In my previous post we already met Catulle Mendès seen through the eyes of Colette. Here is a colourful and evocative publicity poster for Catulle Mendès’ novel La Femme-Enfant. Roman contemporain (The Child-Woman. A Contemporary novel) published as a serial in L’ Écho de Paris: a strange, melodramatic soap opera judging from this representation, but this scene does make the reader curious. See Gallica for a better look. Many of the serial novels in L’Écho de Paris sported the subtitle ‘contemporary, modern or Parisian novel’ which was perhaps supposed to give the novels an air of trendy urgency, but also seems to have been code for ‘contains spicy content.’ Most of Mendès’ work has now been completely forgotten, but his novels provide a great insight into late nineteenth-century literary tastes and what it took to write a best seller.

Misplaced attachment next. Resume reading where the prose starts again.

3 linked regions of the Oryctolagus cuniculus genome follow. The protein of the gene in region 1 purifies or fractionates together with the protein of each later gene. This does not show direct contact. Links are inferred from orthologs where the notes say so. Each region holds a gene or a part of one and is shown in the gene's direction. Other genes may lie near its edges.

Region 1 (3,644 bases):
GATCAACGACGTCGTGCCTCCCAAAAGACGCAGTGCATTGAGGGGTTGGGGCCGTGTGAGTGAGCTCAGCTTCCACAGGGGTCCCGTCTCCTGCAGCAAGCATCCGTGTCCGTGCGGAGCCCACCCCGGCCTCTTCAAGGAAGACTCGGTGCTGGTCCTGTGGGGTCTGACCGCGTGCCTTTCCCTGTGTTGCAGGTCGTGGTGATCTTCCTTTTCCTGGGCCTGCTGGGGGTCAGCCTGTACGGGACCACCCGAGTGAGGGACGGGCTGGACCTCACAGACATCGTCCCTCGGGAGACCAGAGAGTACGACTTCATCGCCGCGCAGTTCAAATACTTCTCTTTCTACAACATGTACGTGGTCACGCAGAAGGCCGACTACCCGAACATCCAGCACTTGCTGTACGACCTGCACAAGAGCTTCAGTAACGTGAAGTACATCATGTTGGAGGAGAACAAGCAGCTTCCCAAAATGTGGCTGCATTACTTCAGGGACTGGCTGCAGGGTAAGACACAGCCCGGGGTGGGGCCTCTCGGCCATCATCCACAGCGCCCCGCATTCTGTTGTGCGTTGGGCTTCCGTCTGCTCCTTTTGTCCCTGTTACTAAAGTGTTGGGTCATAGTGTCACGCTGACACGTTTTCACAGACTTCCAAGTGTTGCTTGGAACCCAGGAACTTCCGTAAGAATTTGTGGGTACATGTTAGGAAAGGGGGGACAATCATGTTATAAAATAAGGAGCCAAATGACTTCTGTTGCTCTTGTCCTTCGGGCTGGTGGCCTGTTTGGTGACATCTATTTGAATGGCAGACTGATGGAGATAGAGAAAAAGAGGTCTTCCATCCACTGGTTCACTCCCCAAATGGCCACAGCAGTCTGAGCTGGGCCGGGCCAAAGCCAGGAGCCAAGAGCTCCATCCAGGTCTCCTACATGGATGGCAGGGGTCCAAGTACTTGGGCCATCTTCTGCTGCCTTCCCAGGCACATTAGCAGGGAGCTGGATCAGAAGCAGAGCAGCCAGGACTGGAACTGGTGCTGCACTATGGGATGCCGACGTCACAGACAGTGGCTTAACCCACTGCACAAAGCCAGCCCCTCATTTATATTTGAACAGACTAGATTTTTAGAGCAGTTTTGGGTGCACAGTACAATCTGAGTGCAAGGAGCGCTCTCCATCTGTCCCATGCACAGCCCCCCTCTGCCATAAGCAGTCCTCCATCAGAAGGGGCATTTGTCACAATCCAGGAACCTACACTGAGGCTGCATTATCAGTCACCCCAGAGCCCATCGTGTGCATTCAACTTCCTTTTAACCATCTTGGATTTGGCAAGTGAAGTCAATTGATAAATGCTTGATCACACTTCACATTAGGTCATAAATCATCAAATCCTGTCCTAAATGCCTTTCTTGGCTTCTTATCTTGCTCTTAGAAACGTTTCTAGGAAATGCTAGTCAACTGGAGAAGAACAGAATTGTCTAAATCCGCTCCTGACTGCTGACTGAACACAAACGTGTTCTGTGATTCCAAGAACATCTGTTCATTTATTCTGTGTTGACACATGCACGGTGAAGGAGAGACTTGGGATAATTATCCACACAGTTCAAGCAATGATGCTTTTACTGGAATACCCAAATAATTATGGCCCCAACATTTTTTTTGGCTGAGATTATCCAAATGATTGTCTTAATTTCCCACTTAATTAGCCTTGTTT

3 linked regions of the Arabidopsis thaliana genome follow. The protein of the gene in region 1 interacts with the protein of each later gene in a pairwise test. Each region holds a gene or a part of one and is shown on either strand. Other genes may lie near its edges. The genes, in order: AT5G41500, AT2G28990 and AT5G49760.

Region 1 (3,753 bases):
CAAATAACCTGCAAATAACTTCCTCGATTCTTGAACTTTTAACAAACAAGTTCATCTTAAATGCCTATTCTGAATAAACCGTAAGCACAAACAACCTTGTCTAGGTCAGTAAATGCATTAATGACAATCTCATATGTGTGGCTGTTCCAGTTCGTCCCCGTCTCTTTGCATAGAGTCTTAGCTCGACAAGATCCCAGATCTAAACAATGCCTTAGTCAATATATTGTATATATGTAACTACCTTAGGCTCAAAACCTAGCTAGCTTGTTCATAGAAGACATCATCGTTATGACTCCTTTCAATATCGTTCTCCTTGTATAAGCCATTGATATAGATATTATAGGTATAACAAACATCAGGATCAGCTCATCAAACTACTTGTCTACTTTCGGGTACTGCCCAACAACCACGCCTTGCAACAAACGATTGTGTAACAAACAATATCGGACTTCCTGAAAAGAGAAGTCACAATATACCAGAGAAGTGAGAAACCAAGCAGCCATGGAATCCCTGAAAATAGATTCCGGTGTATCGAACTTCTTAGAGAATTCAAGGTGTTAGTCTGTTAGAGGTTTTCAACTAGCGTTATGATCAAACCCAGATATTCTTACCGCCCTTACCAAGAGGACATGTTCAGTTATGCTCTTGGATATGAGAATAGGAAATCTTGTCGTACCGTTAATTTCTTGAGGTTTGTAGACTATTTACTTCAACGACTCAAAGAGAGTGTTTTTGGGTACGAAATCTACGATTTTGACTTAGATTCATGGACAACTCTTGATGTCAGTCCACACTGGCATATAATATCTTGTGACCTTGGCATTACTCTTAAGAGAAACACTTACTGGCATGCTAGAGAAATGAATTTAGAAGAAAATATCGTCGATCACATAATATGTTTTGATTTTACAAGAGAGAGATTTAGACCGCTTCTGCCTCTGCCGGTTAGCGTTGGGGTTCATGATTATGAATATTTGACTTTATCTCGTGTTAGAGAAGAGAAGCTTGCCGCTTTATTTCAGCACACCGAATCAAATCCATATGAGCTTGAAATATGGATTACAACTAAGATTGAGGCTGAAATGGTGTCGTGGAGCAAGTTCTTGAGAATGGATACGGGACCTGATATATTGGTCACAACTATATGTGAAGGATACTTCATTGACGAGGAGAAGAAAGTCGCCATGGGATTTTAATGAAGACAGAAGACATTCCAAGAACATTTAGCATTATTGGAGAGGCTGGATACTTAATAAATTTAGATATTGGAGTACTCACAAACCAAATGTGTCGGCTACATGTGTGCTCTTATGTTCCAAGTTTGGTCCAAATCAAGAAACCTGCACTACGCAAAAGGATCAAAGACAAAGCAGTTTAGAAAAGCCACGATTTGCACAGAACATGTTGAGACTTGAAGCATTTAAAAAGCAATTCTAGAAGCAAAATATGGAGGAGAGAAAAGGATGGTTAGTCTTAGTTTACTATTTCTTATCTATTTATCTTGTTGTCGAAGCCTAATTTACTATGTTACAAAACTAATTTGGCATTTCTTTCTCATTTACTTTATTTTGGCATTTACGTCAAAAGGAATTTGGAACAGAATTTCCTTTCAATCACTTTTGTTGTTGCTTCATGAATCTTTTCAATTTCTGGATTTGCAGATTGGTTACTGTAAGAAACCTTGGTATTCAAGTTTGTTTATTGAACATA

This novel tells the story of a painter who falls for a girl from the demi-monde. He hopes to elevate her to the status of saintly muse by trying to grasp the pure essence of her soul -and her body. Poor guy. It wasn’t easy being an esthete in the 1890’s, falling in love with adolescent singers/actresses/prostitutes who turned out to be real human beings when unable to live up to impossible ideals. In the novel the child-woman becomes a metaphor for the painter’s artistic failure to truly capture her essence. Idealized woman. Ruined man. It’s great stuff, very odd, very fin de siècle and if you want to read the full story in French, you can do that here. There is even a more recent, annotated reprint of the novel by Editions Palimpseste who apparently rescue fin de siècle novels from oblivion. So not completely forgotten after all then.